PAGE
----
In one of the songs we sang at the Welsh session last night, there’s an interesting word – hatling, which means ‘mite, half-farthing; modest contribution, all that a poor person can afford’.
It’s a word I haven’t come across before, but from the context I guessed it was term of affection. This is how it’s used:
Fy hatling offrymaf dros enaid dan glo,
Fy nghanwyll offrymaf yn eglwys y fro,
’R offeren weddïaf saith seithwaith yn daer
Er cadw ei enaid anfarwol.
Myn Mair, Myn Mair
My penn’orth I’ll offer for a soul in prison,
My candle I’ll offer in the church in the vale,
The Mass I’ll pray earnestly, seven times seven,
To save his immortal soul.
O Mary, O Mary.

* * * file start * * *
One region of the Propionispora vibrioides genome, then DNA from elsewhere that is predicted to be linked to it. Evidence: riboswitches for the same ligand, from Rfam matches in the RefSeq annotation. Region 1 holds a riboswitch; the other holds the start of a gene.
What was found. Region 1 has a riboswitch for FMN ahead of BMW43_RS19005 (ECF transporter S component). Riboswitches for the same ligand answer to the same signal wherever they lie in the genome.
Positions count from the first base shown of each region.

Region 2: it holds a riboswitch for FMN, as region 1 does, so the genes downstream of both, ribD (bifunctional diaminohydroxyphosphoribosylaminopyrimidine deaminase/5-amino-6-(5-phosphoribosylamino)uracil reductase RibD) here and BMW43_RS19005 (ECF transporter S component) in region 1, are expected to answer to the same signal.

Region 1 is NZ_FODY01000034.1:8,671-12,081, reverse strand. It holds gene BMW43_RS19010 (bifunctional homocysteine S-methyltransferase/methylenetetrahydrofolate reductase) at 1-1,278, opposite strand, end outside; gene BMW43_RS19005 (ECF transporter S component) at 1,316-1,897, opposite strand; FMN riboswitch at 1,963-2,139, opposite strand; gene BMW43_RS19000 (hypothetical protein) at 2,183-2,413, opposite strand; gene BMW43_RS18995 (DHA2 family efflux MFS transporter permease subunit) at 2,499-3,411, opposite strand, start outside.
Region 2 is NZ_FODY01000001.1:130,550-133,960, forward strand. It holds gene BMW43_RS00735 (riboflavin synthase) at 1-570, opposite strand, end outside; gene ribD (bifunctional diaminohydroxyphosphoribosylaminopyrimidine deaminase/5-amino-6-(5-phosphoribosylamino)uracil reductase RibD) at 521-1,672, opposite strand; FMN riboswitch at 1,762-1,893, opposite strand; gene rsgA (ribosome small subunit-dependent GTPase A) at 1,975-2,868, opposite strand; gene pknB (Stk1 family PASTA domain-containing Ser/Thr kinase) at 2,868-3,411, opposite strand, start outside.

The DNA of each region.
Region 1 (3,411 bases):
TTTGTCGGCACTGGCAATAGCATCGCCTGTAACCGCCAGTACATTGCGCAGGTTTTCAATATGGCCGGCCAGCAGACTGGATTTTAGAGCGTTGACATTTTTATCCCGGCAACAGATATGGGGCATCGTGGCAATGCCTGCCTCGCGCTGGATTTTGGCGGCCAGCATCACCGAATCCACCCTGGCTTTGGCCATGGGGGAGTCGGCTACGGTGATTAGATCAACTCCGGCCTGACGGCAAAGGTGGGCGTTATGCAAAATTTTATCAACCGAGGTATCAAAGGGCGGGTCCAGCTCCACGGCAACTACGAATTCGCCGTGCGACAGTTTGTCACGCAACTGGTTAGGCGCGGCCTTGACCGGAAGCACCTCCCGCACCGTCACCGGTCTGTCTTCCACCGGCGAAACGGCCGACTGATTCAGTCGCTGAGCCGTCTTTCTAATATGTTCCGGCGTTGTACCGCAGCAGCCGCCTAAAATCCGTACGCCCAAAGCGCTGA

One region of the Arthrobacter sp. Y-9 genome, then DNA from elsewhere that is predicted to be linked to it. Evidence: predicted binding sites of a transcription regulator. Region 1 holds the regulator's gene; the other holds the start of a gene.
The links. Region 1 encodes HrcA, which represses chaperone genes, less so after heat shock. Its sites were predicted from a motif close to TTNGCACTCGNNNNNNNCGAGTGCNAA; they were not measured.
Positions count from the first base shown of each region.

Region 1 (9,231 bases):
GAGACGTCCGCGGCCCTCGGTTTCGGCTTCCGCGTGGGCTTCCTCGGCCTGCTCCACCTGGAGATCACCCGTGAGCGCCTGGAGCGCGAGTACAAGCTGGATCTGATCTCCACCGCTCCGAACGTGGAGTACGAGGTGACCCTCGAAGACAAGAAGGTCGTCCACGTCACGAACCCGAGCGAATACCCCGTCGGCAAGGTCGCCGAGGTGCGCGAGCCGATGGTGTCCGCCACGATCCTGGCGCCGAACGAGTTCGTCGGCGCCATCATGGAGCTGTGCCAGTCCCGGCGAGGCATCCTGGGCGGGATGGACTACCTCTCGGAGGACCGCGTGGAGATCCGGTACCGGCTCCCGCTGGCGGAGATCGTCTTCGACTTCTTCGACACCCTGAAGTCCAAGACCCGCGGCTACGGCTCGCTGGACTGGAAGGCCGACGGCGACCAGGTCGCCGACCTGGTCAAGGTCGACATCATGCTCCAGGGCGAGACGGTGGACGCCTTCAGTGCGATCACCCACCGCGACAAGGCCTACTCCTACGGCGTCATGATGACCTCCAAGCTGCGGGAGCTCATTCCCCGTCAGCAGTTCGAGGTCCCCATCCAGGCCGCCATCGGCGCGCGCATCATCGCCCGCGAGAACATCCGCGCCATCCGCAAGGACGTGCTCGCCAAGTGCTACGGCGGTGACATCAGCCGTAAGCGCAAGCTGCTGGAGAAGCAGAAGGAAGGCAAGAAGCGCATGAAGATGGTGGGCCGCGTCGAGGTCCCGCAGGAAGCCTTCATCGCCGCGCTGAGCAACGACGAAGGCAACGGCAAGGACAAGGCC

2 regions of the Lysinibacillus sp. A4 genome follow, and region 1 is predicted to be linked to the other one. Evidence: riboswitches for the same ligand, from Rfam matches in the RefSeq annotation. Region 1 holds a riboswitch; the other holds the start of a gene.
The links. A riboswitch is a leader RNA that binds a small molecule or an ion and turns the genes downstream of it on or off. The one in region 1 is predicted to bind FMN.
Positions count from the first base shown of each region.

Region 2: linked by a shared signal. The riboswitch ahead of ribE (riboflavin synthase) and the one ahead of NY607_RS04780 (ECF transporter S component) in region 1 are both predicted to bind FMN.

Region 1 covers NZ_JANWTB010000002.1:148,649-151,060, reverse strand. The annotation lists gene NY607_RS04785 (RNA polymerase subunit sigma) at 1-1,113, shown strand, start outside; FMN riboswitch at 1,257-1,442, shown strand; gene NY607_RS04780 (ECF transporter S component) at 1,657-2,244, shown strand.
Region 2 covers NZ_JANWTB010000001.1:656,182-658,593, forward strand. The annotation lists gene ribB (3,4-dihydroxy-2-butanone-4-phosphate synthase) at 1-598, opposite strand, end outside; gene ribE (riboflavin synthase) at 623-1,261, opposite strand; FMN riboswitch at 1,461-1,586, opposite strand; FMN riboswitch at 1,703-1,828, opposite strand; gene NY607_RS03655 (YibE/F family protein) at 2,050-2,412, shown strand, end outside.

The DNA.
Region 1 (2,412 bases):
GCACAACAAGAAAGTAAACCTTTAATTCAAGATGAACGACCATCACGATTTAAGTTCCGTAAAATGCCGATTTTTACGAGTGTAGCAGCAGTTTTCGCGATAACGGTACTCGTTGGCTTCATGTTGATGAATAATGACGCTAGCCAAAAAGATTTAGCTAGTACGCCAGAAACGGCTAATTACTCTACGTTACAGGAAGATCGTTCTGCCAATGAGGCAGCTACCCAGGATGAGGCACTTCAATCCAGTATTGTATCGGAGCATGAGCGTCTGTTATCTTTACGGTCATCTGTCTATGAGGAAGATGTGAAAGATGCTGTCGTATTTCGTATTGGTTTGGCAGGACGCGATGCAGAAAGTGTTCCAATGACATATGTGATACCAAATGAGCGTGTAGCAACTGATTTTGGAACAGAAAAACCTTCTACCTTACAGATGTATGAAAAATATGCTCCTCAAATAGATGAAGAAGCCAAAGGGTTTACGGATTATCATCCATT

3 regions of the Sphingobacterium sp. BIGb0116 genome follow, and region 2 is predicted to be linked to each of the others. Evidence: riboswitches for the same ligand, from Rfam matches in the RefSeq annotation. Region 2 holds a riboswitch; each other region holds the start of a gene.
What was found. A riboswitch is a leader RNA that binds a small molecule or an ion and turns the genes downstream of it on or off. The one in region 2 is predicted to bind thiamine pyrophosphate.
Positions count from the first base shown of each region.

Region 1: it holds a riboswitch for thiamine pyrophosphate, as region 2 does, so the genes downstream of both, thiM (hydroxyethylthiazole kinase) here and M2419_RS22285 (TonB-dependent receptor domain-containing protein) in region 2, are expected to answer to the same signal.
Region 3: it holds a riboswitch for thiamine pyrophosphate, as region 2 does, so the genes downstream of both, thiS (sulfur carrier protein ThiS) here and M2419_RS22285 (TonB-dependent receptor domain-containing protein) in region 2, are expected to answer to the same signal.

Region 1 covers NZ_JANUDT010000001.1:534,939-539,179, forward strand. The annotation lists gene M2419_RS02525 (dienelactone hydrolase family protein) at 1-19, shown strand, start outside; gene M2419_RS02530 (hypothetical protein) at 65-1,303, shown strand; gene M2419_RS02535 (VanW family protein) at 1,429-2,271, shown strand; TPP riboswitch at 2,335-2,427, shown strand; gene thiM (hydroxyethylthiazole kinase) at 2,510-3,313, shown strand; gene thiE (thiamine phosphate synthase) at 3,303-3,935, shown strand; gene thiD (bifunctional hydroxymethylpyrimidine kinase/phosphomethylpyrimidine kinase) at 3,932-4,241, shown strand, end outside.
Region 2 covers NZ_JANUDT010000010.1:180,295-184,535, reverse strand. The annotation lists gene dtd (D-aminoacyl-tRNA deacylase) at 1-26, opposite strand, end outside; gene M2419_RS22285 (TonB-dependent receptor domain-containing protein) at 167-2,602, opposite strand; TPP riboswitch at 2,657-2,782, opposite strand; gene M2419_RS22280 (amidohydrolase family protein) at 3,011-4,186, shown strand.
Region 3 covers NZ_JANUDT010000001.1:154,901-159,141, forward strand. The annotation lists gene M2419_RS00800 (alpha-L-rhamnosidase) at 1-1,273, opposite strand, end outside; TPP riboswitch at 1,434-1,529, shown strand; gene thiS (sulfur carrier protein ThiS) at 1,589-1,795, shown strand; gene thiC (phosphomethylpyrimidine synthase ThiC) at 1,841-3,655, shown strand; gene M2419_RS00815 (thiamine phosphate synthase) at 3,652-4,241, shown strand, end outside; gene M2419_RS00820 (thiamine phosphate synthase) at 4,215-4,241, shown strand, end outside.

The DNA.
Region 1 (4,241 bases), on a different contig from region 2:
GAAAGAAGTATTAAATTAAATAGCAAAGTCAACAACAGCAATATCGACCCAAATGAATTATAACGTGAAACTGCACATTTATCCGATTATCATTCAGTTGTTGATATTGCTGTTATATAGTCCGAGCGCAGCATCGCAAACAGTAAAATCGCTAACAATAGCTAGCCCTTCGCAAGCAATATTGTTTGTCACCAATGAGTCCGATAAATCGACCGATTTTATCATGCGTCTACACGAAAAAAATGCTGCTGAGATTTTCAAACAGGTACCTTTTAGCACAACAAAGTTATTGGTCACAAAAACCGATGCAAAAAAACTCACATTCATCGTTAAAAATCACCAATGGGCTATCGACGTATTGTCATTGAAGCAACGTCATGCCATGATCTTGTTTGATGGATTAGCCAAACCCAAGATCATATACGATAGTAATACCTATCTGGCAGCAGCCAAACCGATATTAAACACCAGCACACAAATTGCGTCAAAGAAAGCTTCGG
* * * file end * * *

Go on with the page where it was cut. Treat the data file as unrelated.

You can hear the whole song here:
So it seems it doesn’t mean what I thought. I can’t find any information about its origin, but my guess is that it’s a perhaps a nickname for a half-farthing. This is a coin that was first minted in Ceylon (now Sri Lanka) in 1828, and used in the UK from 1842. It was worth an eighth of a penny.
Some other nicknames and abbreviations for British coins include:
– Bender = a sixpence, known as such because it could be bent, due to its silver content. A one time you could get very drunk for a sixpence, which is the origin of the phrase ‘to go on a bender’.
– Bob = a shilling. Possibly related to bell ringing, as a bob can also be a tune played on church bells.
– Tanner = a sixpence. Possibly from the Romani word tawno (small one).
– Groat = four pence (fuppence). From the Dutch word groot (great).
– Ha’penny = half penny
– Tuppence = two pence
– Thruppence or Thruppenny bit = three pence
– Quid = £1
– Beer token = £2 (a pint of beer cost about £2 when this coin was introduced in 1998).
Only the £1 and £2 coins are still used.
Do you know of any other interesting nicknames for coins or bank notes?